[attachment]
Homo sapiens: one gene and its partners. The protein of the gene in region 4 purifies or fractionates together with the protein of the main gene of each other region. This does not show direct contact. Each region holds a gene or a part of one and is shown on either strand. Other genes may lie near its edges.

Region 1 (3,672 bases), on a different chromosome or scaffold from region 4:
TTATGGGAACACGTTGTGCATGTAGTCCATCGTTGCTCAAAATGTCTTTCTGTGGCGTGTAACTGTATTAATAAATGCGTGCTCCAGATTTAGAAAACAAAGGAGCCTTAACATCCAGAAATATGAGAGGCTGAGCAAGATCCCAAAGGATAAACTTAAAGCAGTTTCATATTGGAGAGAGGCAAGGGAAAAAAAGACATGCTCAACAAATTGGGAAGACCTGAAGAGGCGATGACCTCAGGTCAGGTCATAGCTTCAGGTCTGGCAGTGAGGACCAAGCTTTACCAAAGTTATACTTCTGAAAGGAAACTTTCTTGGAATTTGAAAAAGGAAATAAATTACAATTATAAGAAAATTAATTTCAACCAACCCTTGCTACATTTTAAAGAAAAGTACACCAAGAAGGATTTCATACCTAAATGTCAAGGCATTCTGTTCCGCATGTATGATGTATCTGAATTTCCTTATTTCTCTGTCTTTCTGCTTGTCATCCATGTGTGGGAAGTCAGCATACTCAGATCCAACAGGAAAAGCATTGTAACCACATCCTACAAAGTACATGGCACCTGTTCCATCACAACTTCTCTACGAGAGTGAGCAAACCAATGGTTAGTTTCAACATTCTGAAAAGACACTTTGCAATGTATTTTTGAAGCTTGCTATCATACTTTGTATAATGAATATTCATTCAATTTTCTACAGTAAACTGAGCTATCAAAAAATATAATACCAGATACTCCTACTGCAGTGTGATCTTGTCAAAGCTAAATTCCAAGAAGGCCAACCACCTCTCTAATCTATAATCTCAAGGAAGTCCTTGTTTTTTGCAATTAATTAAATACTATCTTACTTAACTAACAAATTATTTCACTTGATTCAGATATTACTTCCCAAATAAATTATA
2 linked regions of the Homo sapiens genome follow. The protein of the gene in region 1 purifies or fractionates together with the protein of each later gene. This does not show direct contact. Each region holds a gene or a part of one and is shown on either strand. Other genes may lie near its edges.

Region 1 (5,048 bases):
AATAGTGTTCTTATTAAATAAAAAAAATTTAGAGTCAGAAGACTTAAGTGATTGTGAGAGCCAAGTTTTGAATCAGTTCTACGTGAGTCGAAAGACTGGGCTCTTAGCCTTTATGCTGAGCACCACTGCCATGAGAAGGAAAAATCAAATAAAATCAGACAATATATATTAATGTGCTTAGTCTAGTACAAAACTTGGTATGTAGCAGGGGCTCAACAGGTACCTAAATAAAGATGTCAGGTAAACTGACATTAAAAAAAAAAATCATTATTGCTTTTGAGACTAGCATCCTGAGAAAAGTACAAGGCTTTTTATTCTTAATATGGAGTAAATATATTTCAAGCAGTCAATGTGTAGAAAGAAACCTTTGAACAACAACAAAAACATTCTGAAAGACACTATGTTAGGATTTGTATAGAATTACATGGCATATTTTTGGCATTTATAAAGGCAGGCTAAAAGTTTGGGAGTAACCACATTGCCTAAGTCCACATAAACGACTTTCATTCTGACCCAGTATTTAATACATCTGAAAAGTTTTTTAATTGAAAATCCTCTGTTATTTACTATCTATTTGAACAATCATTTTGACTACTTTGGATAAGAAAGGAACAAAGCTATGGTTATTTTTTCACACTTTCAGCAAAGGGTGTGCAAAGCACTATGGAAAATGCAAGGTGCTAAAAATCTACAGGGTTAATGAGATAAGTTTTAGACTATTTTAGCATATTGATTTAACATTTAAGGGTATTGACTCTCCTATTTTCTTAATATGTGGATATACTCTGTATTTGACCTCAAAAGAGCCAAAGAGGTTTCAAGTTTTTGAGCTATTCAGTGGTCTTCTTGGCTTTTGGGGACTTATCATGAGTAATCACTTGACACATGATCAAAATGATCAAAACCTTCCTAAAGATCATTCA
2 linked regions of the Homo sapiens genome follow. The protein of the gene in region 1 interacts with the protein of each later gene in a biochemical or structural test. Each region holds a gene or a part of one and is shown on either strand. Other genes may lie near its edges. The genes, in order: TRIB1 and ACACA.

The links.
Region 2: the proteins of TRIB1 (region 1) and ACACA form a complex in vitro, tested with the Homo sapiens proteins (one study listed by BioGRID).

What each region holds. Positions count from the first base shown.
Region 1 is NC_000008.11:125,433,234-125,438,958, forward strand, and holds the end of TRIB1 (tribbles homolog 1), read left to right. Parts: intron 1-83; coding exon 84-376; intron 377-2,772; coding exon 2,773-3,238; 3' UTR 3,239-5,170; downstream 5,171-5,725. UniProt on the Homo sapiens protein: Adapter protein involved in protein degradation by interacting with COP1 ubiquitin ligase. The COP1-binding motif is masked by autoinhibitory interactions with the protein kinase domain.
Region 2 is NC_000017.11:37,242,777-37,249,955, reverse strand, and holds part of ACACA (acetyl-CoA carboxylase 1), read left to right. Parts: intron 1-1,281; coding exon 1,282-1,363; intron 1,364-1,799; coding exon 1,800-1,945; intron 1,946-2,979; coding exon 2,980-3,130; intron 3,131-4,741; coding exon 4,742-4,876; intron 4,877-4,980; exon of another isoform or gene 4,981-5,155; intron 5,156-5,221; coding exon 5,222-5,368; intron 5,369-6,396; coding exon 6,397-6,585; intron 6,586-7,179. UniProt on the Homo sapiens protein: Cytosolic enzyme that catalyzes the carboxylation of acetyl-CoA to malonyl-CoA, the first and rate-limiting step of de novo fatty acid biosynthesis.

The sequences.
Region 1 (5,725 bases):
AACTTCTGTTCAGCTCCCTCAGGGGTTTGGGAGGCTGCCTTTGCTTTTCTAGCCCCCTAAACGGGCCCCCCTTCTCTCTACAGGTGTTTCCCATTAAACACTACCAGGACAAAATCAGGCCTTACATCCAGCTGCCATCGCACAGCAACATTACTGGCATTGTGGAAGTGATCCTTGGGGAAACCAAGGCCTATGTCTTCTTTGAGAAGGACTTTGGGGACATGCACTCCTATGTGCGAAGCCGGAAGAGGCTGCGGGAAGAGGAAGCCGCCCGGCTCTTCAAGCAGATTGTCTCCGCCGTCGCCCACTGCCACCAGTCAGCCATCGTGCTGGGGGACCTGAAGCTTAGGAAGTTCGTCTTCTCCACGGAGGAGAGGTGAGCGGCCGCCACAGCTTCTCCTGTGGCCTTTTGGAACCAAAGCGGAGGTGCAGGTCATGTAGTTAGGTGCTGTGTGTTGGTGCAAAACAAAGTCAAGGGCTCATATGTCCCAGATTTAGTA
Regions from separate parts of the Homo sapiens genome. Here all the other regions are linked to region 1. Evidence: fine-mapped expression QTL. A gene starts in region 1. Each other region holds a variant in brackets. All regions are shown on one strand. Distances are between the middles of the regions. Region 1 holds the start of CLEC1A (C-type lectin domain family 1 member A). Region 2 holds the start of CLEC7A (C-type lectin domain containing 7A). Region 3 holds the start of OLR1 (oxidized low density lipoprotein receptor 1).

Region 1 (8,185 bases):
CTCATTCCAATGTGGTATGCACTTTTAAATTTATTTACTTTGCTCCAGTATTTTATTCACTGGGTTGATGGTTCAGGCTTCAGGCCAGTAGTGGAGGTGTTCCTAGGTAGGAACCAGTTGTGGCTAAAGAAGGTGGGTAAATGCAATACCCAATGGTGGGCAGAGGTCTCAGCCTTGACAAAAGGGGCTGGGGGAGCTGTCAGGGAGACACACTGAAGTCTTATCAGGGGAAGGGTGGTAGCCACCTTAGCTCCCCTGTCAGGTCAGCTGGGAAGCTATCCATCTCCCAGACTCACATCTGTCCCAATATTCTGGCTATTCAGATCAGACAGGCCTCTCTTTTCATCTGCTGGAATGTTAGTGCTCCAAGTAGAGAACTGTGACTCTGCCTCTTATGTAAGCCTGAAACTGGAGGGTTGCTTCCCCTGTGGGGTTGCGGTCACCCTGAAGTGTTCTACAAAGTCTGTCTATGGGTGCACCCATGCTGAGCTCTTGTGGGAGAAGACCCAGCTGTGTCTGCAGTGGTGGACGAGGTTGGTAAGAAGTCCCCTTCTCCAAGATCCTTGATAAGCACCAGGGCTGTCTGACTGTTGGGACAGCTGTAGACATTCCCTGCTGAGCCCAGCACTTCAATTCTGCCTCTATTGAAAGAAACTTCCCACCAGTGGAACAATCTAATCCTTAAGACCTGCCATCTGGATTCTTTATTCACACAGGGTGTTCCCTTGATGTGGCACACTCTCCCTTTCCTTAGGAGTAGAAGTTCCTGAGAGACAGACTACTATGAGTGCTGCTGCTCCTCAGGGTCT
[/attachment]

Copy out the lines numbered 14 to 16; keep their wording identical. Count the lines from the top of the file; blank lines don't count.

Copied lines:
Region 1 (5,725 bases):
AACTTCTGTTCAGCTCCCTCAGGGGTTTGGGAGGCTGCCTTTGCTTTTCTAGCCCCCTAAACGGGCCCCCCTTCTCTCTACAGGTGTTTCCCATTAAACACTACCAGGACAAAATCAGGCCTTACATCCAGCTGCCATCGCACAGCAACATTACTGGCATTGTGGAAGTGATCCTTGGGGAAACCAAGGCCTATGTCTTCTTTGAGAAGGACTTTGGGGACATGCACTCCTATGTGCGAAGCCGGAAGAGGCTGCGGGAAGAGGAAGCCGCCCGGCTCTTCAAGCAGATTGTCTCCGCCGTCGCCCACTGCCACCAGTCAGCCATCGTGCTGGGGGACCTGAAGCTTAGGAAGTTCGTCTTCTCCACGGAGGAGAGGTGAGCGGCCGCCACAGCTTCTCCTGTGGCCTTTTGGAACCAAAGCGGAGGTGCAGGTCATGTAGTTAGGTGCTGTGTGTTGGTGCAAAACAAAGTCAAGGGCTCATATGTCCCAGATTTAGTA
Regions from separate parts of the Homo sapiens genome. Here all the other regions are linked to region 1. Evidence: fine-mapped expression QTL. A gene starts in region 1. Each other region holds a variant in brackets. All regions are shown on one strand. Distances are between the middles of the regions. Region 1 holds the start of CLEC1A (C-type lectin domain family 1 member A). Region 2 holds the start of CLEC7A (C-type lectin domain containing 7A). Region 3 holds the start of OLR1 (oxidized low density lipoprotein receptor 1).